Ardnamurchan

- almost an island

The Ardnamurchan peninsula feels more like an island, way out west on Scotland’s seaboard. Rugged with a remote air, it’s quite a Highland adventure.

This is a little piece written after the last visit to Ardnamurchan, where we went all the way to the end of the peninsula, to the lighthouse. (As you do...)

This peninsula is always described in guidebooks as ending at the most westerly point in the UK mainland, marked on the Ordnance Survey maps as Point of Ardnamurchan, roughly translated as 'point of storms' in the Gaelic.

Say it out loud and roll it around your mouth and it even sounds grumbly and stormy:  ‘Arrrid-na-murrri-chan’ . (Work with me here, will ya? The 'ch' is the same as in Scots/Gaelic - like 'loch', of course.)

Anyway, strictly speaking, the most westerly chunk is called Corrachaidh Mor and lies just to the south of Ardnamurchan Point. Though it is a peninsula, it might as well be an island.

That’s my overall impression – it has that sense of being a long way out west. The driving route from the east, is probably most commonly done via the Corran Ferry across Loch Linnhe (non bookable, frequent).

Ardnamurchan Lighthouse from the CalMac ferry
Ardnamurchan Lighthouse from the South Uist ferry

Ardnamurchan - get to the point

After Salen, this route narrows – winkling its way through the mossy woods west from Salen, along the shores of Loch Sunart. It’s quite a slow progress, up and down and round the rhododendron-shrouded blind bends.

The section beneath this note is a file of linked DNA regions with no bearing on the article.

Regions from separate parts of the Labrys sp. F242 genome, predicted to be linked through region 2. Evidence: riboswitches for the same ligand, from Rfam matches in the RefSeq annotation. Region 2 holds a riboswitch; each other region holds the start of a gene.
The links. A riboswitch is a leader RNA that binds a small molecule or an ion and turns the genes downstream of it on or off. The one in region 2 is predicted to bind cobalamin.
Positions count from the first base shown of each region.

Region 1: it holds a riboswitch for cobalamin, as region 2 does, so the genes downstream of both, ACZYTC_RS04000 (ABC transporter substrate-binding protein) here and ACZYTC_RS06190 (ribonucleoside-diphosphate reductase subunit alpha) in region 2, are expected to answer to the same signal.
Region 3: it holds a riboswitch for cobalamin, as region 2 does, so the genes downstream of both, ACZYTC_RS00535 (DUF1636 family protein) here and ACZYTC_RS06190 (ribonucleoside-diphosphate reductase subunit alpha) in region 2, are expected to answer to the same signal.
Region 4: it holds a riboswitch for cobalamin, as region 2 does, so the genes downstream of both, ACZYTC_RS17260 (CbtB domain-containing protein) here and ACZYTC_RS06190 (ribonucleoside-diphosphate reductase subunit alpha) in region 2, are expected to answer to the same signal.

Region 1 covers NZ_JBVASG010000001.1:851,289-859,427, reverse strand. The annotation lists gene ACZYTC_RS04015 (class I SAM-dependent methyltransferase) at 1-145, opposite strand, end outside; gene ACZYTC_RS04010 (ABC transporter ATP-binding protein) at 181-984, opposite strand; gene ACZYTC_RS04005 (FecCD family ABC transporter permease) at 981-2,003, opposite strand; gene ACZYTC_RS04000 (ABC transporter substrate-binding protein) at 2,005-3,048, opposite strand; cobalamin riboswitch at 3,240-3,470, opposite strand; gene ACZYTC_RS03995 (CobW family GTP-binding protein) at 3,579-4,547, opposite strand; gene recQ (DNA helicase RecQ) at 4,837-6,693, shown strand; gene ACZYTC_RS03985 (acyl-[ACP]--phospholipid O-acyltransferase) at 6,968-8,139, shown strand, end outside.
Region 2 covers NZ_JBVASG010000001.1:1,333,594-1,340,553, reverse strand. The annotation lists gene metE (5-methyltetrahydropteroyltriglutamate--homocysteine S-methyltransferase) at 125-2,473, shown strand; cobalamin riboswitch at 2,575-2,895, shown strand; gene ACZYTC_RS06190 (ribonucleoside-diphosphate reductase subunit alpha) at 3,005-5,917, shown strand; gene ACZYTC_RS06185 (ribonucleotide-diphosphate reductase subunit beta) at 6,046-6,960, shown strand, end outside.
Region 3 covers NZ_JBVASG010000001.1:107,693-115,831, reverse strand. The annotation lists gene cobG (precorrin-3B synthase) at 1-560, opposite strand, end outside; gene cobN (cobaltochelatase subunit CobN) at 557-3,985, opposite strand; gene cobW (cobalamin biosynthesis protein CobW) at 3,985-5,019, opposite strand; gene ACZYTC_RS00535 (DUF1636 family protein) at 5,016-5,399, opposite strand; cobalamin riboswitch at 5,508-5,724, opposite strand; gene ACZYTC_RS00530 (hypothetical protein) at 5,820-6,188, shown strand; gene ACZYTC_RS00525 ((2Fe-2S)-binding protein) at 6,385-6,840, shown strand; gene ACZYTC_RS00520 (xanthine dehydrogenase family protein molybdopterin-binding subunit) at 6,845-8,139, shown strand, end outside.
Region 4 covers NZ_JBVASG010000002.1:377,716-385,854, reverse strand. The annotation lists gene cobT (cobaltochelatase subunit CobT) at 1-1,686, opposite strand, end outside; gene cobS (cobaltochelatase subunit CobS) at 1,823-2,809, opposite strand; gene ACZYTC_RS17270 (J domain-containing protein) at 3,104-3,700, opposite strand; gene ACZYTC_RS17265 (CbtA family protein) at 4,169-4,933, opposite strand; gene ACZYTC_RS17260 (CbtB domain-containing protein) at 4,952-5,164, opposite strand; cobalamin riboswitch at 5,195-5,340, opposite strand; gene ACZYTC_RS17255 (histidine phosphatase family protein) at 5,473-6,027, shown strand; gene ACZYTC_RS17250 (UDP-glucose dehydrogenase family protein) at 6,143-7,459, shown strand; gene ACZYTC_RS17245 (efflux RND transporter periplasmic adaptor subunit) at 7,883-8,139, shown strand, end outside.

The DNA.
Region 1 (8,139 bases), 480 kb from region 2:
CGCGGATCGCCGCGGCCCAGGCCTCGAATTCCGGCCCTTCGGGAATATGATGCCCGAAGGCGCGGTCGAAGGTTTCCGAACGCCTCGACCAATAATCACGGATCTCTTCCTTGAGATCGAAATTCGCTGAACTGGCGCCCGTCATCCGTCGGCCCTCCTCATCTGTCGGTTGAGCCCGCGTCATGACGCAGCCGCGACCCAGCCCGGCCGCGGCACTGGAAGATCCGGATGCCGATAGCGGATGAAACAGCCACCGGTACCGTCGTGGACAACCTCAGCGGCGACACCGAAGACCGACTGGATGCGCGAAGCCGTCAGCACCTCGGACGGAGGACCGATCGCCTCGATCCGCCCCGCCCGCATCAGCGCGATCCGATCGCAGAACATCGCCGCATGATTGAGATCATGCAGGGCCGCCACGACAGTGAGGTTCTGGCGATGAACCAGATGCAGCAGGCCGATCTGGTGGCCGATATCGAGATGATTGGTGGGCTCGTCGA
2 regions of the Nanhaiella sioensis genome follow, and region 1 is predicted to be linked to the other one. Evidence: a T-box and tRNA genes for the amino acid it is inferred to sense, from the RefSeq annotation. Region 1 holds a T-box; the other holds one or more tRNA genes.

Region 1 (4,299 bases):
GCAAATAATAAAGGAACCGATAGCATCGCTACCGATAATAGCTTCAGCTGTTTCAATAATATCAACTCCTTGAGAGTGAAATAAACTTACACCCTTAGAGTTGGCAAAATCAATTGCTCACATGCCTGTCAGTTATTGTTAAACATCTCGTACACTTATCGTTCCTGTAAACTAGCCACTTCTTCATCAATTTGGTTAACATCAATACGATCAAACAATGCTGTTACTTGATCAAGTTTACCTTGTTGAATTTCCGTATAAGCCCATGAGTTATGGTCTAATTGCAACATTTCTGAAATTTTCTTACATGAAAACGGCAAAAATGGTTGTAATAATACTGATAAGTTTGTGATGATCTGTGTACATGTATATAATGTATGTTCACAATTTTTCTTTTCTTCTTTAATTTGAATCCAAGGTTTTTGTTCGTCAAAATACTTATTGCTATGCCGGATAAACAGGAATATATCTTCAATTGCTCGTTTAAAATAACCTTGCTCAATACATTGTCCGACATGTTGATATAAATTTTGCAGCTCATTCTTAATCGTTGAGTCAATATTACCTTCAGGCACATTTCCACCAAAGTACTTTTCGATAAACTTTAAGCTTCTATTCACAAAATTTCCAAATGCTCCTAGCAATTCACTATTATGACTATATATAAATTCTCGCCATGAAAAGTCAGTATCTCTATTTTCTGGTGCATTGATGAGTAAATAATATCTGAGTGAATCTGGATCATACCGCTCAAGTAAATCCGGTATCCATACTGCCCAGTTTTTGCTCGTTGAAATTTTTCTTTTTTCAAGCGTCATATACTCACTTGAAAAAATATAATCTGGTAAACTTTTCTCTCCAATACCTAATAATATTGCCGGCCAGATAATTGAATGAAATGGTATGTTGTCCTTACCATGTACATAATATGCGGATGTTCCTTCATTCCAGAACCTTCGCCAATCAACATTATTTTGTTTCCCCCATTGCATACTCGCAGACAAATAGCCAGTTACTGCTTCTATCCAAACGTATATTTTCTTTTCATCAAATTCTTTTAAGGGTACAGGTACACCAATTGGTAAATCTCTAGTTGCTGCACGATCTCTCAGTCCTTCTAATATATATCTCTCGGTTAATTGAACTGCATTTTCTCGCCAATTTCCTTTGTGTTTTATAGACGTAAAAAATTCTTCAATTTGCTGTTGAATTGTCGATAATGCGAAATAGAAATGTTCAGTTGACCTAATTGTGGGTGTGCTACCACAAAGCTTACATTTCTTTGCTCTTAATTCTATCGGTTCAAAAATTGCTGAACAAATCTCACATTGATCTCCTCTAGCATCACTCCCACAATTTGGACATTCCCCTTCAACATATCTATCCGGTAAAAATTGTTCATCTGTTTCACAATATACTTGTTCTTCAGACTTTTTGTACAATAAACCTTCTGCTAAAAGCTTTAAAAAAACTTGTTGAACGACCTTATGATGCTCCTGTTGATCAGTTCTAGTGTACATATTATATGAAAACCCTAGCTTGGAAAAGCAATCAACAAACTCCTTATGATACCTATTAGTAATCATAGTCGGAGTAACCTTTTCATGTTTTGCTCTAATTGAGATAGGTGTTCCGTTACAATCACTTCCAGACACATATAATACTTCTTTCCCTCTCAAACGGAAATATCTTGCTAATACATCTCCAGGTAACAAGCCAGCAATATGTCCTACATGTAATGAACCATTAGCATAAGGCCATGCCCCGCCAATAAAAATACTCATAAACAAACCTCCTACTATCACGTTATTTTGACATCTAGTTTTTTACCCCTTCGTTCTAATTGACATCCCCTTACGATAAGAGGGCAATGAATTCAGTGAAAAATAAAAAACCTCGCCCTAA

With the car pitching and rolling you might even think you are at sea. It feels a long way – but it really is worth the journey. Just allow enough time.

Islands of Rum and Eigg from the peninsula
Islands of Rum and Eigg from the peninsula
Ardnamurchan Lighthouse
The 36 metre / 118 ft granite tower is 55 metres / 180ft above the sea, and was built in 1849 using granite from the Island of Mull. It was designed, almost uniquely, in 'Egyptian' style by Alan Stevenson, uncle of Robert Louis Stevenson.

Exploring the peninsula is a worthwhile option if you are on a freelance ‘see-how-the-Highland-weather-goes’ trip and find yourself in that route-centre of the West Highlands: Fort William, with the weather setting fair for the far west.

Or, you might take it into your head to visit as you look across Loch Linnhe to the inviting gap between the big hills of Ardgour which leads on to Glen Tarbert, Strontian, then Salen, as described above.

Tobermory on the island of Mull is easily included on a trip along the Ardnamurchan Peninsula (or vice-versa) There is a ferry link from Kilchoan on the peninsula. 

No matter the route you travel by, Ardnamurchan itself has the feel of an island – a place apart. 

Visiting the Ardnamurchan Lighthouse  

Yes, the lighthouse at the end of the road can be visited. In fact, between April and October you can climb to the very top.

The tower was built in 1849, to a design by Alan Stevenson, uncle of the poet and novelist Robert Louis Stevenson.

The lighthouse is 118ft (36m) high - from sea level even higher, as it is standing on a rocky headland.

Another fact often related is that it is built in ‘Egyptian’ style - this architectural fashion periodically broke out in the 19th century, not just in Scotland.

Anyway, there is a visitor centre, cafe etc nearby as well - useful for refreshments if you’ve found the drive a bit wearisome.

A few pictures supplied by friends on a separate trip show the headland in early spring, with sunshine but a biting wind.

bright clear and very windy at the Point
It's a windy but bright spring day at Ardnamurchan Point - certainly windy enough to raise a Labrador's ears from their usual position. Peaks of Rum left of centre